- Costs for COVID-19 tests may vary based on the laboratory the test is sent to, geographic location, and insurance provider. Currently, insurance providers must cover up to eight free tests per plan member per month (Kritz, 2022).
- Medicare – Medicare covers up to eight over-the-counter COVID-19 tests each month (Medicare, 2022). Visit the Medicare COVID-19 page for more information.
- Uninsured (US. Department of Health and Human Services, 2021)- Free or low-cost options may still be available for those without insurance.
- Libraries and community health centers may offer free home test kits.
- The federal locator identifies testing sites and pharmacies that offer low-or no-cost testing.
The Food and Drug Administration (FDA) has granted approval and EUA for a number of treatments that can be used by individuals who are more likely to get very sick from COVID-19. These treatments include antiviral treatments as well as monoclonal antibody treatments (FDA, 2021b). More recently, oral treatments for COVID-19 have received EUA and may be available at local pharmacies. More information about this treatment option is below.
EUA Oral Treatments
In December 2021, the U.S. Food and Drug Administration (FDA) issued emergency use authorization (EUA) for two oral antiviral treatments of COVID-19. These post-infection treatments help lower the risk of hospitalization and death.
- Paxlovoid is used for the treatment of mild or moderate COVID-19 in adults and children 12 years or older, weighing at least 88 pounds who have tested positive for COVID-19 and are at high risk of severe illness (FDA, 2021e). Paxlovid is administered as three tablets taken together orally twice a day for five days, for a total of 30 tablets.
- Molnupiravir is used for the treatment of mild or moderate COVID-19 in adults 18 years or older (FDA, 2021f). Molnupiravir is administered as four capsules taken orally every 12 hours for five days, for a total of 40 capsules. Molnupiravir is limited to situations where other FDA-authorized treatments for COVID-19 are inaccessible or are not clinically appropriate and will be a useful treatment option for some patients at high risk for severe illness.
Both of these treatments are not authorized for official approval. These treatments are not substitutes for COVID-19 vaccines. The best protection against COVID-19 is vaccination and booster shots six months after the second vaccination.
Ways to Stay Safe
ThThe most effective way to protect yourself and others against the virus is to be prepared and practice good self-management techniques. Read here if you test positive. CDC shares the following tips to remain safe (CDC, 2021b):
- Stay Up to date on COVID-19 vaccines – This significantly lowers the risk of getting very sick, being hospitalized, or dying from COVID-19.
- Look for a nearby place where you can get vaccinated here.
- Improve Ventilation (consider outside than inside) – Improving ventilation and filtration can lower the risk of the virus spreading. If the community spread level rises in your local area, you may want to consider bringing indoor activities ourdoors.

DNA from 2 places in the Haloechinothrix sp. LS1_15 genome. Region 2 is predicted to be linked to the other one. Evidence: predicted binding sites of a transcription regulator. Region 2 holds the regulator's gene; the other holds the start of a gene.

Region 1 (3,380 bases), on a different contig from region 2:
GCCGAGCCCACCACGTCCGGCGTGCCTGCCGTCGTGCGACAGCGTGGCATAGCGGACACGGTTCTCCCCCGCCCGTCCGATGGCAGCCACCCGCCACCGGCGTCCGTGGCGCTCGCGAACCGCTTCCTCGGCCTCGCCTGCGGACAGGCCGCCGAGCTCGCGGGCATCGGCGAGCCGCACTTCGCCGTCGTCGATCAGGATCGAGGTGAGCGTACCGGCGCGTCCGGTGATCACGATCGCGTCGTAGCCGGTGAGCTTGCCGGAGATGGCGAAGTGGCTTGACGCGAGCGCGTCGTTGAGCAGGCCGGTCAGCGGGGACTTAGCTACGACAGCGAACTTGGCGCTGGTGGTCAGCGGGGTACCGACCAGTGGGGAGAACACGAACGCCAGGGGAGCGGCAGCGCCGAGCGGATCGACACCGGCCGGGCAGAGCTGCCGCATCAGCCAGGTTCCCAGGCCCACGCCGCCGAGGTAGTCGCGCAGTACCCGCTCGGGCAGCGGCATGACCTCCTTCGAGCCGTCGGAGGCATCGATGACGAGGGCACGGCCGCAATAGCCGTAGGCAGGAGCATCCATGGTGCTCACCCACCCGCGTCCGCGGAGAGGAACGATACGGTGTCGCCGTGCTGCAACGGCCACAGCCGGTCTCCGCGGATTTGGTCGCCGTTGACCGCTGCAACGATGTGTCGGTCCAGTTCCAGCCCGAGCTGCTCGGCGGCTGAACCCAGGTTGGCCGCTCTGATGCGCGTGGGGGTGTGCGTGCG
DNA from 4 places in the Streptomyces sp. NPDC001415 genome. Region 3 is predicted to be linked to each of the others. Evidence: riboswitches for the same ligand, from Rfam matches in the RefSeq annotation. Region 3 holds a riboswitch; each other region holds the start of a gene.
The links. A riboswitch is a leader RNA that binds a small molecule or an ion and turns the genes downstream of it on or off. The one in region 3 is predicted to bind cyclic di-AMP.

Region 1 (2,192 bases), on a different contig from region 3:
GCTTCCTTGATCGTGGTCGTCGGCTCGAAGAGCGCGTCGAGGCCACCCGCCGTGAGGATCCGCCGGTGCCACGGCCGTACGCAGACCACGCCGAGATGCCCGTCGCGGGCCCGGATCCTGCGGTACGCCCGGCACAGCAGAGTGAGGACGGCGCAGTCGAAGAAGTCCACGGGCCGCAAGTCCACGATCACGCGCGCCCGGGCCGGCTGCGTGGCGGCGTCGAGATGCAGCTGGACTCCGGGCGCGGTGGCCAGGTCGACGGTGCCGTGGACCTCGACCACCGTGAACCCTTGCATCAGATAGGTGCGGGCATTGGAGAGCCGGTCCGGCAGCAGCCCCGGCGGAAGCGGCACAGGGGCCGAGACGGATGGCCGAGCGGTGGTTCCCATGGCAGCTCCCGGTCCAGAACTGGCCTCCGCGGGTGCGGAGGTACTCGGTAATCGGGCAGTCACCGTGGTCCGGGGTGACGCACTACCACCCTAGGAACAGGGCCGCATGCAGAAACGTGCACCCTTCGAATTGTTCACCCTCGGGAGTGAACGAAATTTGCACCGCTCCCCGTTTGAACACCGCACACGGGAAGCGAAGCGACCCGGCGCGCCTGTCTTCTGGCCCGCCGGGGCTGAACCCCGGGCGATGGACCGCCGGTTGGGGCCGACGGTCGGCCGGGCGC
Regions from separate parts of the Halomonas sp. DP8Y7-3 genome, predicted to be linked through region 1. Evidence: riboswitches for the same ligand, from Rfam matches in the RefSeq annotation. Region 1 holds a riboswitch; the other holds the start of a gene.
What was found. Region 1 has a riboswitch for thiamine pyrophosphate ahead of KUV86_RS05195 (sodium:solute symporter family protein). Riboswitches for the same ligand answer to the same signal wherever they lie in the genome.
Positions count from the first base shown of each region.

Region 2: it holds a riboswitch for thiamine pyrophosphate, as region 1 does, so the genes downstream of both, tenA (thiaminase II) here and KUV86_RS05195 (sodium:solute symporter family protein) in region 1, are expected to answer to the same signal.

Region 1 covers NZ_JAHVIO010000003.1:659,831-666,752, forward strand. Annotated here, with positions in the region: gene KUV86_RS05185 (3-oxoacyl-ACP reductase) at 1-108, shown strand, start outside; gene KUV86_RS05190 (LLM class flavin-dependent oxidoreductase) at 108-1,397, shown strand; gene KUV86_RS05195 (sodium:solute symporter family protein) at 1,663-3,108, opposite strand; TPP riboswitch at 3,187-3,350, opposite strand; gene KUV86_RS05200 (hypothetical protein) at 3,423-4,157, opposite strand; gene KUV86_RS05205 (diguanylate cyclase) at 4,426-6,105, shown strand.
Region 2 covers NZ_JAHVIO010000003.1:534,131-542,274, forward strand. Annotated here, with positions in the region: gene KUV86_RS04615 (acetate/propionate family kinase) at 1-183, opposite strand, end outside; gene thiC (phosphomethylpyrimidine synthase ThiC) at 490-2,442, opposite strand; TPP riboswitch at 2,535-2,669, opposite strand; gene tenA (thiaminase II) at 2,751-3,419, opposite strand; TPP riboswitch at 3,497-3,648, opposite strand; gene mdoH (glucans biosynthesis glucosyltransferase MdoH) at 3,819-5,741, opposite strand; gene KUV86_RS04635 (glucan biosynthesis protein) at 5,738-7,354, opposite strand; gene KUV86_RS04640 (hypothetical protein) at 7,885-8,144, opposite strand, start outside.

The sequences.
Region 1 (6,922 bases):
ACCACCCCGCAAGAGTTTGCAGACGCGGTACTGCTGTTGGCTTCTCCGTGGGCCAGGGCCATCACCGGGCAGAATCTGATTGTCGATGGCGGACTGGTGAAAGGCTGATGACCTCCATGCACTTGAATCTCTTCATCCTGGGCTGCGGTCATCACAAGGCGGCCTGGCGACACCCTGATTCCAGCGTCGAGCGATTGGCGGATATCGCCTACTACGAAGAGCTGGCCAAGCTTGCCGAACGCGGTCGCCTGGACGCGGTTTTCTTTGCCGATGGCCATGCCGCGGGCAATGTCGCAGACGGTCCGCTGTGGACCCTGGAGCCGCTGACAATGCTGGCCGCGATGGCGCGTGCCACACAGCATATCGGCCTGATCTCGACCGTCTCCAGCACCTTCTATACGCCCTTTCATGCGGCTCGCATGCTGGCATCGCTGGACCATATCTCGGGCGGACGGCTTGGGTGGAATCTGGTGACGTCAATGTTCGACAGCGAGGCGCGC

- Get Tested for COVID-19 if needed – Use home self-tests or go to testing centers if you do observe any symptoms of COVID-19. If you have suspected or confirmed COVID-19, stay home.
- Make sure to follow guidelines if you have been exposed. Read here.
- If you have COVID, and are at high risk of getting very sick, seek treatment – effective treatments are widely available now. Contact your health provider to see if you may be eligible.
- Avoid contact with those who have COVID-19 – avoid contact with those who have COVID-19, to reduce your risk of getting the virus.
- If you have been exposed, CDC recommends to mask for 10 days, and get tested on day five.
- Additional Prevention Actions
- Wearing a well-fitting mask can be additional protection for indoor crowded spaces.
- Keeping a distance with others may also help reduce the risk, especially in crowded areas.
- Other basic hygiene
- Wash your hands often (20 seconds)
- Avoiding touching your eyes, nose, and mouth
- Use hand sanitizers that contains at least 60% alcohol
- Covering your cough or sneeze with a tissue, then throwing the tissue in the trash. If you do not have access to a tissue, cough or sneeze into your elbow
- Cleaning and disinfecting frequently touched objects and surfaces (i.e. phones, doorknobs, etc.)
CDC is updating their masking recommendations.
For the state of California, masks are required for everyone, regardless of vaccination status for the following setting (CDPH, 2022a):
- Healthcare settings
- Long term care settings and adult/senior care facilities
- State and local correctional facilities and detention centers
- Homeless shelters, emergency shelters, and cooling/heating centers
Masks will be strongly recommended for all individuals in indoor public settings and businesses including public transportation (CDPH, 2022a).
Make sure to follow local rules and regulations around masking, which may be stricter than the regulations for State of California:
- Los Angeles County: http://publichealth.lacounty.gov/acd/ncorona2019/masks/RulesAndRecommendations/
- They are requiring masks in all public transportations currently unlike state of California guidelines
- Orange County: https://occovid19.ochealthinfo.com/article/oc-health-officers-orders-recommendations
- Ventura County: https://www.venturacountyrecovers.org/public-health-order-information/
Recommended Masks (CDC 2021e).
Cloth, disposable or N95, KN95 and other masks that meet a certain standard certified by National Institute for Occupational Safety and Health, are all valid masks to use. Masks could also be used by using two layers (one cloth, one disposable) as well.
State of California stresses the importance of good fit and good filtration to be prioritized when selecting masks (CDPH, 2022).